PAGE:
Thursday, May 26, 2005

Ethical Stem Cell Research: A New Solution?

For critics of embryonic stem cell research such as myself, the criticism is one of means, not ends. If ethical means of stem cell therapy can be found -- such as adult-derived rather than embryo-derived stem cells -- I have no problem with their application, and may even benefit from it personally.

That there may be several such approaches to stem cell research that avoid ethical problems is suggested by this Wired article on the research of William Hurlbut. Hurlbut proposes using modified embryonic cells that will provide stem cells but lack the inherent potential to continue developing and thus die of "natural causes" early on. As the article points out, this is not without possible ethical questions, but it's encouraging to me because it suggests with a little bit of imagination and ingenuity, we can design methods that make potential therapies possible to do without compromising ourselves ethically.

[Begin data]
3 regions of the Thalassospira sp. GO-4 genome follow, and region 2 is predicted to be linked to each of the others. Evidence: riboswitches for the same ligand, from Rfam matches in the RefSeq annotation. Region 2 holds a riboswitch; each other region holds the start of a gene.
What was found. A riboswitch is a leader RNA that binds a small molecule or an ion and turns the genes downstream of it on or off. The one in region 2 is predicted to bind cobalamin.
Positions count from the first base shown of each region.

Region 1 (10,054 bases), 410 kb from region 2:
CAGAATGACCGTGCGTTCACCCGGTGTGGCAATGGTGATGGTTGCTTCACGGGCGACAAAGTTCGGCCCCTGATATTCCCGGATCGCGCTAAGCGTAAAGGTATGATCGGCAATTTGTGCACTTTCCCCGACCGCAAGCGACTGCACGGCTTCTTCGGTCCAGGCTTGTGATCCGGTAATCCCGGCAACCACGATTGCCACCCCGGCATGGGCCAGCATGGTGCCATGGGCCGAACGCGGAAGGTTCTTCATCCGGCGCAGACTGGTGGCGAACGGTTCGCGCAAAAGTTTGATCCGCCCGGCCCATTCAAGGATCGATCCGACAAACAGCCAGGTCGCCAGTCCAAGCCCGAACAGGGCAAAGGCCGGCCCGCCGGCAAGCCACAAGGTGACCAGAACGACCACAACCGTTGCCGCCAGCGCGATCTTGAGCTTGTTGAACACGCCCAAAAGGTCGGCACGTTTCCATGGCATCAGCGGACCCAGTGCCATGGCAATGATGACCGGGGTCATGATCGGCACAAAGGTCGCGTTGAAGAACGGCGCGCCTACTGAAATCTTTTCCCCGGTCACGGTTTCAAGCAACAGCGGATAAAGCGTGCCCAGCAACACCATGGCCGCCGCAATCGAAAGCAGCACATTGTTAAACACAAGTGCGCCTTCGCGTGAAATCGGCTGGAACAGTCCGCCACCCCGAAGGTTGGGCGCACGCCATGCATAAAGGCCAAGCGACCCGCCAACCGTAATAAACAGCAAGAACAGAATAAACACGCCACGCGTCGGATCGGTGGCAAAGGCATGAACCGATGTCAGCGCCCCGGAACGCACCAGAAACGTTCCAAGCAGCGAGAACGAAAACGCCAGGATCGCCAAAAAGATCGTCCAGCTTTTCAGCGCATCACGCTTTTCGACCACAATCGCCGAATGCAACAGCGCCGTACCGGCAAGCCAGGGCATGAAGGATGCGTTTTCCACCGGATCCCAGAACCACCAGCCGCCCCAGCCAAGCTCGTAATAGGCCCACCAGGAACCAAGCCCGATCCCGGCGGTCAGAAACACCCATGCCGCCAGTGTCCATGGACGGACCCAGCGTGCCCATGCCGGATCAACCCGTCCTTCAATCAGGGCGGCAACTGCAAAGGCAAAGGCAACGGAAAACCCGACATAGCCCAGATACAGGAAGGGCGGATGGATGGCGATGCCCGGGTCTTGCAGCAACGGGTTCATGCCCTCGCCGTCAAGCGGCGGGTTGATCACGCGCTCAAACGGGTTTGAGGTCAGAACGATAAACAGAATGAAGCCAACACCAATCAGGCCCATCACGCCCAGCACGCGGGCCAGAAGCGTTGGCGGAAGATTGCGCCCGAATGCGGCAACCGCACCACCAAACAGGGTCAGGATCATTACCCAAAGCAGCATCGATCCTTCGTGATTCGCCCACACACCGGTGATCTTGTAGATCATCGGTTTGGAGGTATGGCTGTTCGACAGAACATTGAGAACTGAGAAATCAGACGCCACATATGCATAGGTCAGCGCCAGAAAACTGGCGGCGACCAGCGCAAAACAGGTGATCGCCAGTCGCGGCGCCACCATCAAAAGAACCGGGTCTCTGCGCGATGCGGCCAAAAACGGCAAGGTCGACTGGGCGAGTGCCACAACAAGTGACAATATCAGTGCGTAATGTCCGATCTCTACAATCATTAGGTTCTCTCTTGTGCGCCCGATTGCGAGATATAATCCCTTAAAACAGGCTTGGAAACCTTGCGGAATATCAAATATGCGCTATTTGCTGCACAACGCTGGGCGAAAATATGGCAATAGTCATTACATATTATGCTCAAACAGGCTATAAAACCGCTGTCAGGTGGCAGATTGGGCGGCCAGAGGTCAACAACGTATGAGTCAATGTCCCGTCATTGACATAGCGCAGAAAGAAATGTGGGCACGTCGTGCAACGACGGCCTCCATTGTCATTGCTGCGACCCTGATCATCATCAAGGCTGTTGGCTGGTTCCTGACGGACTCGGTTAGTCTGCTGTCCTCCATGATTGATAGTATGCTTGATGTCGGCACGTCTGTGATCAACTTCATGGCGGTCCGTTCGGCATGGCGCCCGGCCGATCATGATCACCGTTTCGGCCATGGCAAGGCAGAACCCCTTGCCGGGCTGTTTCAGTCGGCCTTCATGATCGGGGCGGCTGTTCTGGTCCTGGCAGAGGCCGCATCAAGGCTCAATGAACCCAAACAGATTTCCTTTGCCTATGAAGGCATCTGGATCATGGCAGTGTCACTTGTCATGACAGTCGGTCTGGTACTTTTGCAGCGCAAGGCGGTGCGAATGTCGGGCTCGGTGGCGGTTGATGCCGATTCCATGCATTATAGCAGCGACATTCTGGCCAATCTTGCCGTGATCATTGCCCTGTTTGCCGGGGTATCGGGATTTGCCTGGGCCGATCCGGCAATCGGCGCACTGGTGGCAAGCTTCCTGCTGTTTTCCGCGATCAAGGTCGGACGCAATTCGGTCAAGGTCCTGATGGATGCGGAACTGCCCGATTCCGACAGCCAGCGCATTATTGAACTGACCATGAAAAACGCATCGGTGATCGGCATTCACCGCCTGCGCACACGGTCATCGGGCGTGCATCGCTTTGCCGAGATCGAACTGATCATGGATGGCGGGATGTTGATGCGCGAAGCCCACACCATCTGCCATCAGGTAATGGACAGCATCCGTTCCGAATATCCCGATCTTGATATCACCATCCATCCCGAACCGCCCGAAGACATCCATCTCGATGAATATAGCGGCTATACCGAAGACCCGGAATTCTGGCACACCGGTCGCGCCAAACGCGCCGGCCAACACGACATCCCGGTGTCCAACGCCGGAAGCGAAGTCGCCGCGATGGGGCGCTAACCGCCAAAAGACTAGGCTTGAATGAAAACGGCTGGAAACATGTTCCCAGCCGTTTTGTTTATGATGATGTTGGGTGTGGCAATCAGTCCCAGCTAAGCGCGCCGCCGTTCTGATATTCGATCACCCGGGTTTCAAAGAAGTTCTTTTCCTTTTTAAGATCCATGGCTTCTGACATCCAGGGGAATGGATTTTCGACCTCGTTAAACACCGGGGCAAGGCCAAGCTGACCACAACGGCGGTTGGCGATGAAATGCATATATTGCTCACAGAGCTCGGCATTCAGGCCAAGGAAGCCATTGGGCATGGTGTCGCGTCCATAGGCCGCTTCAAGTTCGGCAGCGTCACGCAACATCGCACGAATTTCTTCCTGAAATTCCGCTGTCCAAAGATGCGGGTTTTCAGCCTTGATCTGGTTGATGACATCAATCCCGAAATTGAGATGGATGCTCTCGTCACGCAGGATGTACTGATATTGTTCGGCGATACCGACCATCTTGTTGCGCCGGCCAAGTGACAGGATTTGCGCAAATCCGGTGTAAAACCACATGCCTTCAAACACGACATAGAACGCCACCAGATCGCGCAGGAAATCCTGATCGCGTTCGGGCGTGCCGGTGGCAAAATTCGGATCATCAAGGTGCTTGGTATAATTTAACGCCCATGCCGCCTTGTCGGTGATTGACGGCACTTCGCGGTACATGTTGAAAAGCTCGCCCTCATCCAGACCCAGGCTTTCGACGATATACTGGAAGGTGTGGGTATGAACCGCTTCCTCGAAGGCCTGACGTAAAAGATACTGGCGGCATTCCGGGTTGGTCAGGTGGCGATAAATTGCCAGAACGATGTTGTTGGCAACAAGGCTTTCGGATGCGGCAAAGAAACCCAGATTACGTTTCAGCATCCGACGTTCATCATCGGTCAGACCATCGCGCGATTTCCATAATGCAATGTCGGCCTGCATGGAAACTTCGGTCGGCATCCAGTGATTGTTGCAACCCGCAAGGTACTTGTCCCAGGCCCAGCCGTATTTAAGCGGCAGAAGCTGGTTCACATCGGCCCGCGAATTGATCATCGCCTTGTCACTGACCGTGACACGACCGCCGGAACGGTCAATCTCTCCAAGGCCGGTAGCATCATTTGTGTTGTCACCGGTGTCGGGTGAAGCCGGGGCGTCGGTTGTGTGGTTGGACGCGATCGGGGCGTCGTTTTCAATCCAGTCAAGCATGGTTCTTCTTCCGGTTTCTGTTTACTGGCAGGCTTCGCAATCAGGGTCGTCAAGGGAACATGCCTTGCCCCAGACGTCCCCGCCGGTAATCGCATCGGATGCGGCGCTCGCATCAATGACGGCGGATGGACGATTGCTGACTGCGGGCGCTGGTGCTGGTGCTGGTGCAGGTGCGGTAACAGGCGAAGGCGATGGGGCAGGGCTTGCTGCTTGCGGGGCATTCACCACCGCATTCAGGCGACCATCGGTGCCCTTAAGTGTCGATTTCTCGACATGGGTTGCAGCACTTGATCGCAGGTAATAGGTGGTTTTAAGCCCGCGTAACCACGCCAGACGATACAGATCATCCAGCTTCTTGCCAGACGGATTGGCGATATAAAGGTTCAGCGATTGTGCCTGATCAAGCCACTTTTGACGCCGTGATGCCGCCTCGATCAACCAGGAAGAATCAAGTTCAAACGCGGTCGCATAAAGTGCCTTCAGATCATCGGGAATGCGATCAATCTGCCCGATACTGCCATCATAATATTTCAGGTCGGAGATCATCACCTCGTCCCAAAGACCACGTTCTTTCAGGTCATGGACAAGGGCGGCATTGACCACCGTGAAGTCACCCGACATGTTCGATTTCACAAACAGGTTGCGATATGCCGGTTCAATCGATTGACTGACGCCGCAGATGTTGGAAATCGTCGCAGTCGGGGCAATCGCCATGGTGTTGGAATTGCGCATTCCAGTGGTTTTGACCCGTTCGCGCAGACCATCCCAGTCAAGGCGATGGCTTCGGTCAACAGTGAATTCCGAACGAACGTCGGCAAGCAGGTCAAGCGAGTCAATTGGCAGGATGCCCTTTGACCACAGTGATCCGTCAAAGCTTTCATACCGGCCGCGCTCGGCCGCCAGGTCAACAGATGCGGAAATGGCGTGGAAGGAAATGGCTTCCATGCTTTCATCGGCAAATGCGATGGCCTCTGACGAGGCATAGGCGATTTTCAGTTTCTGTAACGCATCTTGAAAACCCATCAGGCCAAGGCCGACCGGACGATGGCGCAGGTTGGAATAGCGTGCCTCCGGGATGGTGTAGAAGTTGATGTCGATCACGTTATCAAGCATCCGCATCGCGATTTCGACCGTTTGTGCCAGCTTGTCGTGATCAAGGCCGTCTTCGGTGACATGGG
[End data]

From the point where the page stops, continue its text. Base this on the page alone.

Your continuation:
Provided the will is there, of course. The one disturbing note in the article is the fact that opposition to Hurlbut's proposal is coming from scientists themselves. Perhaps accusing them of being ideologically and self-servingly motivated on this issue is unfair, but it does make me wonder how much of researchers' rhetoric about "wanting to help people" is honest given that they torpedo alternate approaches that may in fact get such therapies to the public faster and with less political violence.

But all in all, positive news.

[Would it be too vulgar to say, "Go kick ass, Dr. Hurlbut?" No, but you would be guilty of a very punny crime -- Ed.]

UPDATE: Hey Virginia, check out what this blockhead has to say:
"Many people believe human life -- a person -- begins in a woman's uterus, in the mother's womb, not in a Petri dish or a test tube," [stem cell researcher] Lanza said in an e-mail.
Kind of proves my point, eh Postrel?


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